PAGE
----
Treacle here and there

Today’s guest picture comes from former archive group member Ken.  He very kindly sent me this portrait of an unusual animal which he encountered in Newcastle.

green rhino

We had another warm (22°C at it peak), dry day today but not as hot as poor Mrs Tootlepedal is having to get used to in the deep south.   In fact, it was pleasantly cool after breakfast so I got a bit of dead heading and watering done before Dropscone arrived with the traditional Friday treacle scones.

And I took a couple of pictures, of course.

In one of those amusing japes which the horticultural gods like to play upon innocent gardeners, the poppies that Mrs Tootlepedal has carefully planted are very reluctant to come up, while the patch which seeded itself by the new bench…

poppies beside bench

….couldn’t look better.

The gardener smiles one of those inscrutable smiles.

After the excellent treacle scones had disappeared, Dropscone departed with what is very nearly the last of the rhubarb and I did a bit more watering and dead heading….and the crossword.

Mrs Tootlepedal was showing some of my pictures of the flowers to a friend yesterday and found that because I take so many close ups, it was difficult for her to convey the bigger picture… here are two bigger pictures.

middle lawn view

The drought is beginning to tell on the middle lawn.  The bed at the bottom right was a sea of orange hawkeed a few weeks ago.  The trouble with the long view is that the camera can’t do justice to all the greenery and the flowers at the same time.

There is a metal fence that divides the flower garden from the vegetable garden and it is home to four sorts of roses, a clematis and a honeysuckle.


The runner beans are looking promising.  I must remember to water them too.

Tucked in on the garden side of that fence is a rose that Mrs Tootlepedal had to cut back so severely that she thought that it might never bloom again.  However, the Queen of Denmark turns out to be made of tough stuff and among the surrounding leafage, a flower has appeared…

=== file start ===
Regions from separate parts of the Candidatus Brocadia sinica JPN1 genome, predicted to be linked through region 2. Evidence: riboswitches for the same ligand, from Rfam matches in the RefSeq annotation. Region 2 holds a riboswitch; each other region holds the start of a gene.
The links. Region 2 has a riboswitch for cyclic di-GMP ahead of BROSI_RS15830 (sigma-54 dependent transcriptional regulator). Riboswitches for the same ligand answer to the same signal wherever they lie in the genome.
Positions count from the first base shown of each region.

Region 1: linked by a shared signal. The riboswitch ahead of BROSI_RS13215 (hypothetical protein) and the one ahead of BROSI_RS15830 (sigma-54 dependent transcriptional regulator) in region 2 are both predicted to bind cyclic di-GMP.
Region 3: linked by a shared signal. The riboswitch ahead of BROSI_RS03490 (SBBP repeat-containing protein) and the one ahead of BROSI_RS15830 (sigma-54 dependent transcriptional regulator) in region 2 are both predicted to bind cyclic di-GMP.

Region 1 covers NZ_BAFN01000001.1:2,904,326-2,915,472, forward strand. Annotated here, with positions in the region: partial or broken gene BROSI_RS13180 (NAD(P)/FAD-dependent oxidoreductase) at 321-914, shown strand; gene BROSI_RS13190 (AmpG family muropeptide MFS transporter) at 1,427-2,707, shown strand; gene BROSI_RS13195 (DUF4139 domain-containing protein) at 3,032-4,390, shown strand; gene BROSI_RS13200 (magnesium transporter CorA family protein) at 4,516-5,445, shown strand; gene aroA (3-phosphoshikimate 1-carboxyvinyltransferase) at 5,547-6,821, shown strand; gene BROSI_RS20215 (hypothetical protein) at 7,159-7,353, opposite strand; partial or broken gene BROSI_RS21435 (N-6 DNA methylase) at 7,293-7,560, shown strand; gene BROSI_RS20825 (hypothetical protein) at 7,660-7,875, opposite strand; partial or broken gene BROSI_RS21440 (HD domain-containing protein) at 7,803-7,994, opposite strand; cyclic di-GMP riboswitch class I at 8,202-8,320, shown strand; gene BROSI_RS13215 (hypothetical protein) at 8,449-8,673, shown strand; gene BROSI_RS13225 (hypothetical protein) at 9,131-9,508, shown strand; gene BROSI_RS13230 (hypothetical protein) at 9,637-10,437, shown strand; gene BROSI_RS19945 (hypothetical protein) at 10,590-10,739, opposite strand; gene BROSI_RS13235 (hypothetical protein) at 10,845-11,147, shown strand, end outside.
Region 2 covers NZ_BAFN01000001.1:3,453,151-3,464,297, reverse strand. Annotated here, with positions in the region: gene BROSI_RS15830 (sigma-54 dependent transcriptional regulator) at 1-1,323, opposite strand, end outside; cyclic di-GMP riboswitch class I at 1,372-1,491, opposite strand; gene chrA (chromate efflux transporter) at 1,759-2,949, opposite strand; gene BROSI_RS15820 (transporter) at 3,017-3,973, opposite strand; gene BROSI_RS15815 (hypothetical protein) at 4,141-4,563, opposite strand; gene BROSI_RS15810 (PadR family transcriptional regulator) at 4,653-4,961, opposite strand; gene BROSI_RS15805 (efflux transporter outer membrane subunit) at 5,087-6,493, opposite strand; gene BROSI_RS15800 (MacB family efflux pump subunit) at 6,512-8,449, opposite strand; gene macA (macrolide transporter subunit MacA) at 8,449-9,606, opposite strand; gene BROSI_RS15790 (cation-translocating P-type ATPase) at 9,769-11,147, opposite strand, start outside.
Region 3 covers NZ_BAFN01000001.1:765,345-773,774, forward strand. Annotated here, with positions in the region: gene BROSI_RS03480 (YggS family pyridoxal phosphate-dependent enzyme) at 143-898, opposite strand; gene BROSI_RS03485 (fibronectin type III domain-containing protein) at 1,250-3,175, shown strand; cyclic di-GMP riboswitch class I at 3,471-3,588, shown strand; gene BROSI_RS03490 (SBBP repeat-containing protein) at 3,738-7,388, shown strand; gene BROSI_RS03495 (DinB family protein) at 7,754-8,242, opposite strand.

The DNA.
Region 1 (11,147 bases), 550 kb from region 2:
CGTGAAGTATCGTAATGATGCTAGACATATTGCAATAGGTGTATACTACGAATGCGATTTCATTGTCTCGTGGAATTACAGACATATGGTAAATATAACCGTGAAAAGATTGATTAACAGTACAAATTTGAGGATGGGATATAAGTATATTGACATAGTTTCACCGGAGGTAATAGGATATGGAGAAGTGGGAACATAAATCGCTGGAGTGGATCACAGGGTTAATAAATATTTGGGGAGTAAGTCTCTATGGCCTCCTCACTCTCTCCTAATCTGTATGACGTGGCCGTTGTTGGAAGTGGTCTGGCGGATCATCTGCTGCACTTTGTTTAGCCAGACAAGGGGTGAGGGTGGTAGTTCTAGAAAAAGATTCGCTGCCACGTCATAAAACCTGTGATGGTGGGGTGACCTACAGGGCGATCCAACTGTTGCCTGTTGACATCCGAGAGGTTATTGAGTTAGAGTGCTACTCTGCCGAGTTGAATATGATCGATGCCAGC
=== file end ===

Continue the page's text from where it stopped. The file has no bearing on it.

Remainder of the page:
Queen of Denmark rose

…with more to come.

A second day lily has appeared.

day lily

After a lunch of a large sardine and lettuce sandwich, I got myself organised and set off for a pedal.

I waited to see how I was going before finally deciding on a route and it turned out to be a day when my legs were not in a very co-operative mood so I settled for a dull thirty mile circuit of Gair, Kirkpatrick Fleming and Glenzier.   There is a lot of dust and pollen about in our dry spell and perhaps the noticeable wind  was blowing enough about to slow me down.

Still, I took things easy and enjoyed the ride.

Gair road view

It was warm but happily for me, the sky clouded over as I pedalled along and the wind kept me comfortably cool.  I stopped for the occasional drink and tried to find a place with some wild flowers to look at as I sipped.

There was plenty of ragwort along the way…


…but this was the only one of these little white flowers that I saw.

white wild flower

There was a lot of rosebay willowherb too.

rosebay wiilowherb

And a thistle showed what a good  source of pollen it is.


Even at the slow pace I go on my bike, it is easy to pass things without seeing them.  I was thinking that I hadn’t seen any red soldier beetles this year but when I stopped to look for some orchids, I found that there were a lot of the beetles about too.

red soldier beetles